The scale and impact of technology on businesses and our daily lives are more apparent than ever. Between January 2020 to April 2020 alone, the Straits Times has reported over 3,500 companies digitalising their businesses in Singapore. And for the first time in history, a majority of the consumer market is made up digital natives – millennials and Gen Zs who have never known life without the internet.
In Singapore alone, 88% of the population uses the internet, and the average time spent online per day is almost 7 hours. This means that brands that do not have a digital presence will have little chance of engaging current customers and finding new ones.
This shift online is likely to be permanent, evident from the record-breaking sales performances on local e-commerce sites, Lazada and Shopee, during this year’s Singles’ Day 11.11 sales despite Covid-19 and recession. Following the generational shift in consumer mindset and behaviour, is the rise of expectations when it comes to digital experiences.
As more and more businesses start switching to digital, it will be a race to the top.
What Digital Transformation Means for Brands
Digital Transformation is the process of using digital technologies to create or modify existing business processes, culture, and customer experiences to deliver value to customers.
Adopting a digital-first approach means tailoring your business processes to the strengths of the digital environment. For brands, this means creating a brand identity and its subsequent touchpoints with the digital environment in mind.
Online, it is important to consider readability and responsive layouts for different devices. On top of visual design, it is also crucial to ensure that functionality is not compromised by aesthetic choices. When you have a design that is both visually pleasing and user-friendly, you will stand out from the crowd.
Next, having digital brand also involves cultivating an online presence on all your audience’s preferred platforms. This can include social media, e-mail, website, mobile applications, instant messaging platforms, and more. One key difference between this digital approach and traditional marketing is the brand’s level of involvement. In the digital space, things move fast. Brands that can respond to changes in real-time will have an advantage. At the same time, brands can create meaningful relationships with their customers through active engagement and personalisation. Of course, it is also possible to integrate traditional and digital marketing strategies. The use of QR codes in print to direct customers online is one example.
The digital space has a wealth of opportunities brands can leverage on. In our Digital Branding survey conducted with over 300 industry-wide SMEs, the top three digital priorities for 2020 are e-commerce, social media marketing, and content marketing.
Stand Out from the Crowd: Brand Positioning
With more time spent at home in light of Covid-19, a digital-first brand allows brands to connect with customers despite physical constraints. Likewise, the digital world bridges geographical gaps, allowing brands to engage customers abroad as well.
To create a compelling digital-first brand with a visually impactful identity and a tone of voice that resonates with your audience, it is important to establish your Brand Position first. Digital or physical, your brand should convey a seamless and unified experience on all platforms, channels, and mediums.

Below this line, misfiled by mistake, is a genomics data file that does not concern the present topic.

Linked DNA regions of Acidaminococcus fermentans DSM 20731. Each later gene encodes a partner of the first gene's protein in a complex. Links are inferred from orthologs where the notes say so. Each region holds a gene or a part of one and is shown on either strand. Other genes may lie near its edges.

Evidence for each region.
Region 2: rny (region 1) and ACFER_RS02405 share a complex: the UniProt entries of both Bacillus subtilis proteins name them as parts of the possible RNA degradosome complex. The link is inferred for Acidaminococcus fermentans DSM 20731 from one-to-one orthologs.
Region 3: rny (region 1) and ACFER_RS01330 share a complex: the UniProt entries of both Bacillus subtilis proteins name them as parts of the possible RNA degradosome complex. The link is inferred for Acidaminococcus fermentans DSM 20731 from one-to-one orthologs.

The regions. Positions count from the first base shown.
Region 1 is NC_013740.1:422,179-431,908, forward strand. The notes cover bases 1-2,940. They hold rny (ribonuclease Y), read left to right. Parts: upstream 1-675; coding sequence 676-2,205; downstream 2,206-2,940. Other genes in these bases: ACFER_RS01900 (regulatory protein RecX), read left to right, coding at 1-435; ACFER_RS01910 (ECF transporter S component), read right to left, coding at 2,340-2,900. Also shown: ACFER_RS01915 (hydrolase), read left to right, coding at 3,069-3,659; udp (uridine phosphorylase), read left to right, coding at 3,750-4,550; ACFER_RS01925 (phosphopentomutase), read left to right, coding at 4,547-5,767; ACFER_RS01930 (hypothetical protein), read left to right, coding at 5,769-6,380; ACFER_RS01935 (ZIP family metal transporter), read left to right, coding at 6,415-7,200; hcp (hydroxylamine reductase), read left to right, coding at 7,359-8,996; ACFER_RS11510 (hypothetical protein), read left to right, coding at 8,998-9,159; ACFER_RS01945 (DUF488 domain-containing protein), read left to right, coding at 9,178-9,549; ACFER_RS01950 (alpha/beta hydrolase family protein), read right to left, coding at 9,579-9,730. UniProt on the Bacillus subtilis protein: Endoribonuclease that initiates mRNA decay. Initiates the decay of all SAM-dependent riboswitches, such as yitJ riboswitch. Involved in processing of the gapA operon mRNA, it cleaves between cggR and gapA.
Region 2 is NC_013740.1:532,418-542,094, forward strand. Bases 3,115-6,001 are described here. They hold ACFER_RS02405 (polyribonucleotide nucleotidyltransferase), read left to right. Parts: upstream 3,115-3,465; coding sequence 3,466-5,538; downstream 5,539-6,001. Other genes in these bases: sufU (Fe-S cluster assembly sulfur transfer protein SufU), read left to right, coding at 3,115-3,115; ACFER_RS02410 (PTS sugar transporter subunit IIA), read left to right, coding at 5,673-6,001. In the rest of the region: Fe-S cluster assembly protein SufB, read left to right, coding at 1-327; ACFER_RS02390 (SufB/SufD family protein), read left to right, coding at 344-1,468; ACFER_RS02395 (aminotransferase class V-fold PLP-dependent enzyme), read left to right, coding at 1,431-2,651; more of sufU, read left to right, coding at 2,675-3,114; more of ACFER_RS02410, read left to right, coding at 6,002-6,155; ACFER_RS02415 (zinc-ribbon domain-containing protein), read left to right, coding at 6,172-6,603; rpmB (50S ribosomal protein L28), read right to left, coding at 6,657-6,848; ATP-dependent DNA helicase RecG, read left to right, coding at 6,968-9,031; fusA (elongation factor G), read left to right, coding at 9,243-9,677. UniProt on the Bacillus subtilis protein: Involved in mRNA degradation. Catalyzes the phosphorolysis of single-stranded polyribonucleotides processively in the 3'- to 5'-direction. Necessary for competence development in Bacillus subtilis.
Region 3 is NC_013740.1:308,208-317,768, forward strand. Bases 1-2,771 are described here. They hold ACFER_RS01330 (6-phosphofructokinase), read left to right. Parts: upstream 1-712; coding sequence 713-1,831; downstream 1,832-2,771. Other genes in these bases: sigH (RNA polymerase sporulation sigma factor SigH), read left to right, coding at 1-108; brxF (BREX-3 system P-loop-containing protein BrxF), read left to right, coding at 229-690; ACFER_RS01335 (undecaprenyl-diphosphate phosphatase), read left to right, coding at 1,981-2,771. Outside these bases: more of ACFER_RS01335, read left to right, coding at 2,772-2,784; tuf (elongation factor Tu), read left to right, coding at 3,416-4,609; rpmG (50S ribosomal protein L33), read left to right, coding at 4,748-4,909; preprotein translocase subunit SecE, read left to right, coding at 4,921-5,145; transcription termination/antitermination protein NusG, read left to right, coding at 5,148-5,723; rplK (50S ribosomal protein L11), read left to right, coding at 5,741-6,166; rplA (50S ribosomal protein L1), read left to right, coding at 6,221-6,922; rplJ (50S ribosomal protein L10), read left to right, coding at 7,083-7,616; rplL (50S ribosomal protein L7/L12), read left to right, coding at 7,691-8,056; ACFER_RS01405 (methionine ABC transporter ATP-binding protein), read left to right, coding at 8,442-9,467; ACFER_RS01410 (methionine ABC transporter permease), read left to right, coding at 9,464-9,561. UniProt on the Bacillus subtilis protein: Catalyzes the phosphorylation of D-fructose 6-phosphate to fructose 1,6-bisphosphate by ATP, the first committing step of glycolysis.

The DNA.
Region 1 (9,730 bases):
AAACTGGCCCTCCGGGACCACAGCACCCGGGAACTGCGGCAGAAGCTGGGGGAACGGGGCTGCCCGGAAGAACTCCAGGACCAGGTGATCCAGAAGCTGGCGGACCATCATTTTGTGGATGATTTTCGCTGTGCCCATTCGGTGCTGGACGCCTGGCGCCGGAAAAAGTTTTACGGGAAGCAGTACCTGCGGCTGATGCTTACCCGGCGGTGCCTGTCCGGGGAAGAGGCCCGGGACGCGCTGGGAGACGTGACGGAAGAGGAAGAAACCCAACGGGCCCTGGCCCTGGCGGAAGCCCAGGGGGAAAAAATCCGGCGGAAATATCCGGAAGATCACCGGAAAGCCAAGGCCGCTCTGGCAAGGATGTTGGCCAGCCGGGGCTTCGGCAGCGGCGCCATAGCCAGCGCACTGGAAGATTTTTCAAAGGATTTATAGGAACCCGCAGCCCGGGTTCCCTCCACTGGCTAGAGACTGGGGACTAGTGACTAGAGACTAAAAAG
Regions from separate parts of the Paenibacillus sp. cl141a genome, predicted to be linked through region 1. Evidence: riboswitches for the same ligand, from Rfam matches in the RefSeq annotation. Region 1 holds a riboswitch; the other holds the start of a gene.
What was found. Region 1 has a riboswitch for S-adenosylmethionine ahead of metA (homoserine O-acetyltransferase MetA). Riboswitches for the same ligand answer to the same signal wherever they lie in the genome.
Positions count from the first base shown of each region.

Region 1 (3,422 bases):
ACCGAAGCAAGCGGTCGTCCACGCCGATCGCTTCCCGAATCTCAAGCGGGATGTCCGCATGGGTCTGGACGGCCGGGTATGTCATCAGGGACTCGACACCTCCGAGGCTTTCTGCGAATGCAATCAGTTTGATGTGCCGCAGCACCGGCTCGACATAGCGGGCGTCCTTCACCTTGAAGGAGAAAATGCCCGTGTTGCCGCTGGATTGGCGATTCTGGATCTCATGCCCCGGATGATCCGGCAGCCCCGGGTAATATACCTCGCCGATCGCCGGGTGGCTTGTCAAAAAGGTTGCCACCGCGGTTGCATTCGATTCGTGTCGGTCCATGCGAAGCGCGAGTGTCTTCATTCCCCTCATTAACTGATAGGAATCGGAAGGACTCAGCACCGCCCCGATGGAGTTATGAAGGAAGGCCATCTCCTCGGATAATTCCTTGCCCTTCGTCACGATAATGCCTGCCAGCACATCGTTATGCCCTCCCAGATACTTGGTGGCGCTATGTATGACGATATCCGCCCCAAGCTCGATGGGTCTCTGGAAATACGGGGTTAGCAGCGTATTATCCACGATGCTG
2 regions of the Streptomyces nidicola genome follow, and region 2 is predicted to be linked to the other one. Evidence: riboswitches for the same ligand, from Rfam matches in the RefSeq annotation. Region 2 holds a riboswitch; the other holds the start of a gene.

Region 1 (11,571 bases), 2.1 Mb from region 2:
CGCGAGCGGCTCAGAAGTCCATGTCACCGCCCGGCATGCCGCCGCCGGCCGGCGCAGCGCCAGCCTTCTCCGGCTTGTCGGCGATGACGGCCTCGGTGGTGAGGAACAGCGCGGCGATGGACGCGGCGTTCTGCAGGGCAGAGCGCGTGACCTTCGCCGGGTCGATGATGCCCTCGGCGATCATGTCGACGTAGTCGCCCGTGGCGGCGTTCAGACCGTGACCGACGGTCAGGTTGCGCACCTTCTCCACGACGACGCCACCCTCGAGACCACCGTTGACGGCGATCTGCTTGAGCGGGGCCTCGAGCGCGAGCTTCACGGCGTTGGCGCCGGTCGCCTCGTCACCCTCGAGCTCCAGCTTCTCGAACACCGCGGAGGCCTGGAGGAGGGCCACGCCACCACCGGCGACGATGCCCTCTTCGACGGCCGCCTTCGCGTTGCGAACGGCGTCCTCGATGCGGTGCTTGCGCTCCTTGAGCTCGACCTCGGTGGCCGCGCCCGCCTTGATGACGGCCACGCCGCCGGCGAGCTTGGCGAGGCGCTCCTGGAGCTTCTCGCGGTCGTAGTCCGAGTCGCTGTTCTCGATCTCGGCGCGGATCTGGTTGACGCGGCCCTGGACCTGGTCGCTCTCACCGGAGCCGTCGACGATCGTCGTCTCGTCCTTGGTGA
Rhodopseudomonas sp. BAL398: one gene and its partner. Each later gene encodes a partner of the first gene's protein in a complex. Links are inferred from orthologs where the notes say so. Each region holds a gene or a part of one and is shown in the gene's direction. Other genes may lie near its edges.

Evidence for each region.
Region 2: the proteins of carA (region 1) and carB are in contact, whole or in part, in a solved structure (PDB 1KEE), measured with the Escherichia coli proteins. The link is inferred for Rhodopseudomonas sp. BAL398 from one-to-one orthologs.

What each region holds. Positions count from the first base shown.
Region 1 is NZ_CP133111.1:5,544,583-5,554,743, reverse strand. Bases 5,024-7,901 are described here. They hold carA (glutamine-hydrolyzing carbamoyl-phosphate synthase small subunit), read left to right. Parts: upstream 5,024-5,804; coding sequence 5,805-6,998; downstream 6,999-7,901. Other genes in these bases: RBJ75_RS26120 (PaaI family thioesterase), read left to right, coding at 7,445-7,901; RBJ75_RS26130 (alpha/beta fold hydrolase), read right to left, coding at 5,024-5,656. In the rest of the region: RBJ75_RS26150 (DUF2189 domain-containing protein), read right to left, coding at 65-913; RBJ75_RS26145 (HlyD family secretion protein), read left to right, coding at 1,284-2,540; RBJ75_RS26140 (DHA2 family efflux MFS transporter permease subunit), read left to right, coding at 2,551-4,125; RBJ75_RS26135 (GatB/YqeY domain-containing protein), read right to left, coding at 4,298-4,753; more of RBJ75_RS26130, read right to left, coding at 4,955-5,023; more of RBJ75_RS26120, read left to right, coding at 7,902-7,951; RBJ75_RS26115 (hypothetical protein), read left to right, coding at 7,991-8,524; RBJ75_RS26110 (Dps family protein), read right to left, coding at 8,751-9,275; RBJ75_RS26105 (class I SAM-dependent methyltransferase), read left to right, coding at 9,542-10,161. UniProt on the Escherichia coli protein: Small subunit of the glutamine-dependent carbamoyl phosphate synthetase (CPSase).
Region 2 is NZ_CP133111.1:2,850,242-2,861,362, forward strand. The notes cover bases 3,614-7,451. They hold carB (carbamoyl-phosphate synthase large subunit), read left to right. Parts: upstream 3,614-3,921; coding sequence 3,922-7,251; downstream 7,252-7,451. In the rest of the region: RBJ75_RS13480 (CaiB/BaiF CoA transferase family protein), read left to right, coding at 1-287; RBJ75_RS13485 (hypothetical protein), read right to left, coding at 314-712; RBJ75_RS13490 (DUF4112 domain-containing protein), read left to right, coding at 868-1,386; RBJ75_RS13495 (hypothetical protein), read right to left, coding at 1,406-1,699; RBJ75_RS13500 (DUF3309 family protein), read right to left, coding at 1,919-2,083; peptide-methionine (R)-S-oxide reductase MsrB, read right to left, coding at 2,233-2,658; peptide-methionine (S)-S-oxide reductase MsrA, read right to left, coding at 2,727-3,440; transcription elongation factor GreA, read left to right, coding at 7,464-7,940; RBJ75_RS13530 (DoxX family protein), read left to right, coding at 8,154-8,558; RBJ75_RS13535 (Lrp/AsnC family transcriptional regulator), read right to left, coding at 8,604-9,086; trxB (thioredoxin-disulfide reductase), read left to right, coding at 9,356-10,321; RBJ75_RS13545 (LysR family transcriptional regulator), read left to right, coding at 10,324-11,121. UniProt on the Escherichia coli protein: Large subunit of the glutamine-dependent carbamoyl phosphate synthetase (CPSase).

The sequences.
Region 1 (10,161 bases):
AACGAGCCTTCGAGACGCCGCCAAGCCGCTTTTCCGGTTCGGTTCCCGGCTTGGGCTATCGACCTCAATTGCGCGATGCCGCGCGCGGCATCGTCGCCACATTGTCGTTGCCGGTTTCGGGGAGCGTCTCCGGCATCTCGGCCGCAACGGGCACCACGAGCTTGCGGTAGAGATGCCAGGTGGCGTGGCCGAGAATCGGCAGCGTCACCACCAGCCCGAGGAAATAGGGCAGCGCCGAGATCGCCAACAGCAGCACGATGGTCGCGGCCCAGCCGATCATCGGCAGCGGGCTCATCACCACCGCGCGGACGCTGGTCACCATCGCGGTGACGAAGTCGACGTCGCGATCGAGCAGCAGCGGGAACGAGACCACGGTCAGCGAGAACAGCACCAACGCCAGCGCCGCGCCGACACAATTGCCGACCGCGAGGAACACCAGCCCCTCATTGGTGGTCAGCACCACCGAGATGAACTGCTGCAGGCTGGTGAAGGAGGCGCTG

The concept of Brand Positioning is not new. The Golden Age of Advertising in the 1960s was characterised by big ideas and larger-than-life brand ambassadors. Audiences were bombarded with ads, and Brand Positioning provided clarity and helped brands stand out from the crowd. Today, an even greater onslaught of products, services, and information brought about by the internet, coupled with the chaos from Covid-19 make Brand Positioning even more crucial. Blatant advertising no longer works in our ad-blocker age. Instead, a strong brand position helps brands cut through the noise.
In Brand Positioning, standing out is not simply about being different. If everyone is different, no one is. What matters is how well your advantages relate to your customers’ needs and desires, and how they are different from your competitors.
Ask yourself: What are you good at? What are you not good at? What are your dreams and aspirations? Who are you and why should anyone care?
Conduct SWOT analyses, and take some time to understand your customers as well as your competitors. After gaining a comprehensive understanding your company, your customers, and your competitors, you will be able to position yourself in a unique way that differentiates you from your competitors.
Thereafter, your Brand Position will serve as a foundation for your brand’s essence, values, personality, and statement. Your brand essence is the single intangible attribute that differentiates your brand and is only true to your company. Your brand values explain how you deliver your brand essence. Your brand personality reflects the tone and way you communicate your brand. Finally, your brand positioning statement is a single paragraph or statement summing up your essence, values, and personality.
With a strong Brand Position, you will be able to build a unified and memorable brand experience for your customers.
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 DataReportal. (2020). Digital 2020: Singapore. Retrieved from https://datareportal.com/reports/digital-2020-singapore